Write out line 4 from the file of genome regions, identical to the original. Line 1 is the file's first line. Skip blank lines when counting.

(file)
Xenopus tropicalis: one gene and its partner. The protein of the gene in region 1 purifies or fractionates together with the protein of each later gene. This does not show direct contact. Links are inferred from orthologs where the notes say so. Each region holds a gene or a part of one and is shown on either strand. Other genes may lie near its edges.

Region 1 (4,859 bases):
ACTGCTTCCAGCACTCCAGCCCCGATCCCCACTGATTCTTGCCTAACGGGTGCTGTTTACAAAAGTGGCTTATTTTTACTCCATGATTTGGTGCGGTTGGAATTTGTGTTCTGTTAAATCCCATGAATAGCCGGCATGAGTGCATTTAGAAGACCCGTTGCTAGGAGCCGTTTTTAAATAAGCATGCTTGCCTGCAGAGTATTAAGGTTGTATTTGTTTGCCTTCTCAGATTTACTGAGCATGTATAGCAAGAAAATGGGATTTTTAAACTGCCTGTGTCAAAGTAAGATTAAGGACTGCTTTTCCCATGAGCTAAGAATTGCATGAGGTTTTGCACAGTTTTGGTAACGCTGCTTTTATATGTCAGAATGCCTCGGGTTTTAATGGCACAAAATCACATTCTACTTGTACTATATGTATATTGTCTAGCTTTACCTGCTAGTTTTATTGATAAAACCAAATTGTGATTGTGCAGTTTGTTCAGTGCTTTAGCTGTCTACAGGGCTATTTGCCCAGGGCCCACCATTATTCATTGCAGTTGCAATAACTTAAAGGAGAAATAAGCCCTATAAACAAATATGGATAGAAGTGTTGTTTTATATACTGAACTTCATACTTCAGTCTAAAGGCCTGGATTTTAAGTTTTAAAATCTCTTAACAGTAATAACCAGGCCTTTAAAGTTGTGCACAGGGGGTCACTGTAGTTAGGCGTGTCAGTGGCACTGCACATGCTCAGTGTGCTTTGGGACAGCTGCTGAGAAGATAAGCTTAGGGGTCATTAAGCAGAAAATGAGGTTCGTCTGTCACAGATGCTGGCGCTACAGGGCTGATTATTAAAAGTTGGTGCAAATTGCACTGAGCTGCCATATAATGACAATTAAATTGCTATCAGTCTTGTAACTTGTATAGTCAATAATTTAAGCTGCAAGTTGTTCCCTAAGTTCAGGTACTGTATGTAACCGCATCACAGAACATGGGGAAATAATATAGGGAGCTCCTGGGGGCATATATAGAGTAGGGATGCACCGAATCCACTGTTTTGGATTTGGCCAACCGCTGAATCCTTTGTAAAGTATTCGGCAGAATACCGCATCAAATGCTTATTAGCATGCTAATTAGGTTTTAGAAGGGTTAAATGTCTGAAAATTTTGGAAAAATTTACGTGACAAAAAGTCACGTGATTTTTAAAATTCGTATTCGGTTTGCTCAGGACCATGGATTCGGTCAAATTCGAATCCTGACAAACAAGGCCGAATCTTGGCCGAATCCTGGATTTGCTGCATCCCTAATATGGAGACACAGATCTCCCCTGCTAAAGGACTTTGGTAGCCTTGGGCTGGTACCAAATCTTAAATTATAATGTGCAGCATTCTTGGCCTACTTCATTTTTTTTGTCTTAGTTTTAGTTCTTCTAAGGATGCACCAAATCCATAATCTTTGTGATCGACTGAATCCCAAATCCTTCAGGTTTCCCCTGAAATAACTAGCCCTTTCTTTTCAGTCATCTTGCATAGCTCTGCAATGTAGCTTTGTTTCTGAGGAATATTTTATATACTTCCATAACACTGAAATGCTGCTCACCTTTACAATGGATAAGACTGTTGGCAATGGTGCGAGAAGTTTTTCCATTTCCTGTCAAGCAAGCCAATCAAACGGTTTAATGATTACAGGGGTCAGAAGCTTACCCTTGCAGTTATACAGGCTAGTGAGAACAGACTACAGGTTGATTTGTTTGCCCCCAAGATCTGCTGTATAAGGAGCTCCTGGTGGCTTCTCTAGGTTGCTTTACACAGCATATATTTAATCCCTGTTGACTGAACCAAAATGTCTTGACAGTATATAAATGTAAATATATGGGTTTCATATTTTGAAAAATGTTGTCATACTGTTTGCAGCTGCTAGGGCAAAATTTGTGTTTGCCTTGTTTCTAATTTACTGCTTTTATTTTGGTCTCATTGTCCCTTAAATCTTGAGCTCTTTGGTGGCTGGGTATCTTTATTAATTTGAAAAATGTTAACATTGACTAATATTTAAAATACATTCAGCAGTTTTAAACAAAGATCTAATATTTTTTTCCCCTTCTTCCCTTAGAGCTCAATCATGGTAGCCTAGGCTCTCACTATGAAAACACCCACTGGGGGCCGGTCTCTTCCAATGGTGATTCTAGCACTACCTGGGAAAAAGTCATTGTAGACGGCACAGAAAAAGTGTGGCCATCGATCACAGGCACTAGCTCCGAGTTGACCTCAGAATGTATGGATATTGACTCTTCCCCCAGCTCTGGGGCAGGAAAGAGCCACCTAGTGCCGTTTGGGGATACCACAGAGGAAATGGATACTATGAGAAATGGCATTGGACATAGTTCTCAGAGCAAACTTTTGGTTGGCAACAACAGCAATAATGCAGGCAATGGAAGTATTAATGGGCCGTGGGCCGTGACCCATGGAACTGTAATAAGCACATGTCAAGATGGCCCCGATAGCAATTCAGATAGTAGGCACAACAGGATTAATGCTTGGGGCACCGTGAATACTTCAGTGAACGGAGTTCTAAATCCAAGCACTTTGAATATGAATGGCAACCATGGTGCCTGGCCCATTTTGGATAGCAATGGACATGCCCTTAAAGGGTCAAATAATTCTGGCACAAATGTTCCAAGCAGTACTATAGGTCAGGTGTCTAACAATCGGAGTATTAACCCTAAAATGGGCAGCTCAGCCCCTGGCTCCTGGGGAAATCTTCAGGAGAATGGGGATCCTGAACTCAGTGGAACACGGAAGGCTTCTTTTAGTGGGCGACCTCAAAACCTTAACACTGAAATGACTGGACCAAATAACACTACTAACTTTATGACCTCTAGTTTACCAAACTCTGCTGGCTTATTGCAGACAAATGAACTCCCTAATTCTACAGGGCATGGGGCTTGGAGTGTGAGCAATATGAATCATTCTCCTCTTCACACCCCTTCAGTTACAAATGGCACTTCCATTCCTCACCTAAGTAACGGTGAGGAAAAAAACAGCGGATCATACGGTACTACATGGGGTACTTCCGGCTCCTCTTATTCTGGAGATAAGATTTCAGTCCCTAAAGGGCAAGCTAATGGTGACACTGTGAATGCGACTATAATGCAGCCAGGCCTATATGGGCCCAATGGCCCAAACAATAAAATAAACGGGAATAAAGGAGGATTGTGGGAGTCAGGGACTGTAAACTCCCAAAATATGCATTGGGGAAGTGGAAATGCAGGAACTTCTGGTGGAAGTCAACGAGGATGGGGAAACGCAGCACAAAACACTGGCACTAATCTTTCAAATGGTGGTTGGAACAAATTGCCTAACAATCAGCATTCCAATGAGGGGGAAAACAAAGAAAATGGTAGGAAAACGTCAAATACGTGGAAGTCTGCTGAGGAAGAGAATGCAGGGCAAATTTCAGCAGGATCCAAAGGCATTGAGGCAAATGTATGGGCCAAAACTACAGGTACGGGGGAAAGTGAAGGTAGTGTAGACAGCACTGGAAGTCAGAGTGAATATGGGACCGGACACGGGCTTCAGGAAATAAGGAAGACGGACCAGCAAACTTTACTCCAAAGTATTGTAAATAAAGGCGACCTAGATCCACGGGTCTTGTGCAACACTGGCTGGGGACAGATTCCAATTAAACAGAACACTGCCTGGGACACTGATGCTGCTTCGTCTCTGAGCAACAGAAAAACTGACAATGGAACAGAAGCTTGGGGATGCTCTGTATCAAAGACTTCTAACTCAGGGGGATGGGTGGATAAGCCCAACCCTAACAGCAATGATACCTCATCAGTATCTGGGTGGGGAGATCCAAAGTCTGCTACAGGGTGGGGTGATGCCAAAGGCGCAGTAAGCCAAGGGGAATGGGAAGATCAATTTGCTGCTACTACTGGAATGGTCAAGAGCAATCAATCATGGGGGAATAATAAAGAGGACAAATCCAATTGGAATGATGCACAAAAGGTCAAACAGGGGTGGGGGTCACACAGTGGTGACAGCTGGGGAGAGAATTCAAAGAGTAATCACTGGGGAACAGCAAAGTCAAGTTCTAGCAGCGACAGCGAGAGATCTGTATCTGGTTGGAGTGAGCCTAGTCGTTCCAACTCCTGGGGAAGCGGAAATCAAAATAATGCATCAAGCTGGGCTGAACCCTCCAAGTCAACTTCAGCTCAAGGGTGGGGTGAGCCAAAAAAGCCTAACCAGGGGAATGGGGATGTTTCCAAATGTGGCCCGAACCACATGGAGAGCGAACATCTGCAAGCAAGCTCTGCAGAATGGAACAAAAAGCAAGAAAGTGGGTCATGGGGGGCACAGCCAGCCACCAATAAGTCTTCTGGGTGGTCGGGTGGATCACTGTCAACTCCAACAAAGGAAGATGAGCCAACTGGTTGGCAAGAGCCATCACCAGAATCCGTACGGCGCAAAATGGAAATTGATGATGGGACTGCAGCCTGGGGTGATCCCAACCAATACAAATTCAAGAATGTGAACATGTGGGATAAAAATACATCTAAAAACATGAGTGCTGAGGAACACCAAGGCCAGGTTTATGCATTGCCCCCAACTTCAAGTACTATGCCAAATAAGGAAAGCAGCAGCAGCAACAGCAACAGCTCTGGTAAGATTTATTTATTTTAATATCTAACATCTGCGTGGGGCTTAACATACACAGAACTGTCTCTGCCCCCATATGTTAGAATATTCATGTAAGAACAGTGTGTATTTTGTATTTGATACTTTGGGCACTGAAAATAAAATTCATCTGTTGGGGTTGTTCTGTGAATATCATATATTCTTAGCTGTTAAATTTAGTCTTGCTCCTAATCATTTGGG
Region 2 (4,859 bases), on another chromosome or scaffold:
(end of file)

Region 2 (4,859 bases), on another chromosome or scaffold: